Laravel advanced database seeding

But there is more!Seed your database with a relationAfter we created the seeder for our users table we also want to seed our phones table and connect each phone with a random user.

Of course we can pick a random number between 1 and 1,000 and use that as the user_id, but what if we work with real users and (for some reason) user ID’s 6, 140 and 578 are deleted.

Using this ID’s can create an issue in our software.

Lets see how we can avoid this and connect a phone with a real user.

<?phpuse IlluminateDatabaseSeeder;class PhonesTableSeeder extends Seeder{ /** * Run the database seeds.

* * @return void */ public function run() { # Lets create 150 random phones $phones = factory(AppPhone::class, 150)->create([ 'user_id' => $this->getRandomUserId() ]); } private function getRandomUserId() { $user = AppUser::inRandomOrder()->first(); return $user->id; }}In the example above I use a factory to generate 150 phones.

In the create function you can overwrite any value from the factory for each record created in the database.

In this example I overwrite the user_id that is defined in the factory and collect 1 random ID from the users table.

Pretty simple but highly effective.

Use default values and null valuesIn every database design there are mandatory fields and fields which are not mandatory.

It is a common mistake that in migrations and seeders all fields are populated with the right data.

Populating all fields always with a value can cause problems in your software when using it in real life.

When I create a seeder for a field that not mandatory I usually use the array_random function to seed the column either with a (faker) value or a null value.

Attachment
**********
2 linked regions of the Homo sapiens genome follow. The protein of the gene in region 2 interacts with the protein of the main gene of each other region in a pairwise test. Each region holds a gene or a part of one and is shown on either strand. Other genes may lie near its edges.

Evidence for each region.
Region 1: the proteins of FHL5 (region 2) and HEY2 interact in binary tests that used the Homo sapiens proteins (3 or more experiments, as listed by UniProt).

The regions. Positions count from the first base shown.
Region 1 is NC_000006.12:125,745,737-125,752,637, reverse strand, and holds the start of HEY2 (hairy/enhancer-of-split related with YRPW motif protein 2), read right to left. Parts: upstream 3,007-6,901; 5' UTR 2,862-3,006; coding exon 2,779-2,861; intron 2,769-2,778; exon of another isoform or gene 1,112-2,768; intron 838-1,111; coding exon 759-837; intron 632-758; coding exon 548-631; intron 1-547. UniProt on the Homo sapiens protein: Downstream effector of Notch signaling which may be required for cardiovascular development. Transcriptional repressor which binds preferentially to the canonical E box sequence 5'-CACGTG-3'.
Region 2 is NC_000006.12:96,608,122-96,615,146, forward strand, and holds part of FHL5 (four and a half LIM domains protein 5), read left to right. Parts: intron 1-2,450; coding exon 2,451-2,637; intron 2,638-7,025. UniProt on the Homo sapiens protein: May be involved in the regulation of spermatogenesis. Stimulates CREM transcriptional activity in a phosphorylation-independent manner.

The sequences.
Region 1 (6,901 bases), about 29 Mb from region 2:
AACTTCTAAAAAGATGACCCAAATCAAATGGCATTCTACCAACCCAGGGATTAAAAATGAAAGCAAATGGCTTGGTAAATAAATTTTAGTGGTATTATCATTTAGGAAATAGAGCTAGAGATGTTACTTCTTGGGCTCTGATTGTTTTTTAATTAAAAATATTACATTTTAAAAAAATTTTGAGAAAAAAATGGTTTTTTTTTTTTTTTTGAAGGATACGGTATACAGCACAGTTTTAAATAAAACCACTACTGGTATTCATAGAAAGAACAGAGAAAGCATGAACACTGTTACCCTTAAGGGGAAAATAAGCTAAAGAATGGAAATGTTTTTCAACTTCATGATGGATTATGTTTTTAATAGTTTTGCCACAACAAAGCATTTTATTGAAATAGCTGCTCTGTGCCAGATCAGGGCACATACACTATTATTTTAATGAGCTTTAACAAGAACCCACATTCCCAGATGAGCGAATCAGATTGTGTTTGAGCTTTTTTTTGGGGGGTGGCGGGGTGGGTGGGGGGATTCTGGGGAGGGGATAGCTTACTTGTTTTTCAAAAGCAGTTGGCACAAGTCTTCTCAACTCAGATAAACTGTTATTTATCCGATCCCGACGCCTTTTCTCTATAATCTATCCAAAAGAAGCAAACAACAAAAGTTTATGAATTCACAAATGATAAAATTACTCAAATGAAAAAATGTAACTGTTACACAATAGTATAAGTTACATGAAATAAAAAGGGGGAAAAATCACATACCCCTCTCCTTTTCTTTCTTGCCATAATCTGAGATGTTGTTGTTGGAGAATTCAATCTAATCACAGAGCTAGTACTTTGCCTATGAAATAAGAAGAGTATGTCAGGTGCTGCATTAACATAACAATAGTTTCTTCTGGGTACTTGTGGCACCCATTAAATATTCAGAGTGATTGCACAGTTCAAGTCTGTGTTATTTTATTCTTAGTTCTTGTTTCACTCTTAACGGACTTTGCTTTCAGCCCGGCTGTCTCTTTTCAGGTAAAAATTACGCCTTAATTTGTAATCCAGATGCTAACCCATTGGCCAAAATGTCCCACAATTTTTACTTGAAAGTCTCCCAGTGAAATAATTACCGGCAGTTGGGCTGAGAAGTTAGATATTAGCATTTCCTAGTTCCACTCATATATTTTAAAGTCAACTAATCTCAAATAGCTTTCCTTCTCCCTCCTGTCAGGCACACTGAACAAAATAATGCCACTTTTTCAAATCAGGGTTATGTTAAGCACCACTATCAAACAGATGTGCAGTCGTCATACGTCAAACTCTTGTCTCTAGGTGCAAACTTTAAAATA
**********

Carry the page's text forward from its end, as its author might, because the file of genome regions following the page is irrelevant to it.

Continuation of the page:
An example is shown below;<?phpuse FakerGenerator as Faker;$factory->define(AppCompany::class, function (Faker $faker) { return [ 'name' => $faker->company, 'headquarter' => array_random([$faker->city, null]), 'no_employees' => array_random([rand(1, 250), null]), 'cover_letter' => array_random([$faker->realText(350), null]) ];});In the example above the company name is mandatory.

The other columns are not so I used the ‘nullable()’ function in the migration.

Using the array_random function gives me the ability to seed the database with null values … sometimes.

After reading all this I hope everybody is convinced about the added value of migrations and seeders.

If you are not convinced yet, there is 1 really good additional reason: You can use these migrations and seeders in your tests which prevents you from repeating yourself.

I hope this information helps you to write better migrations and if you have any question or comments to improve this article then please share it with me ;).. More details

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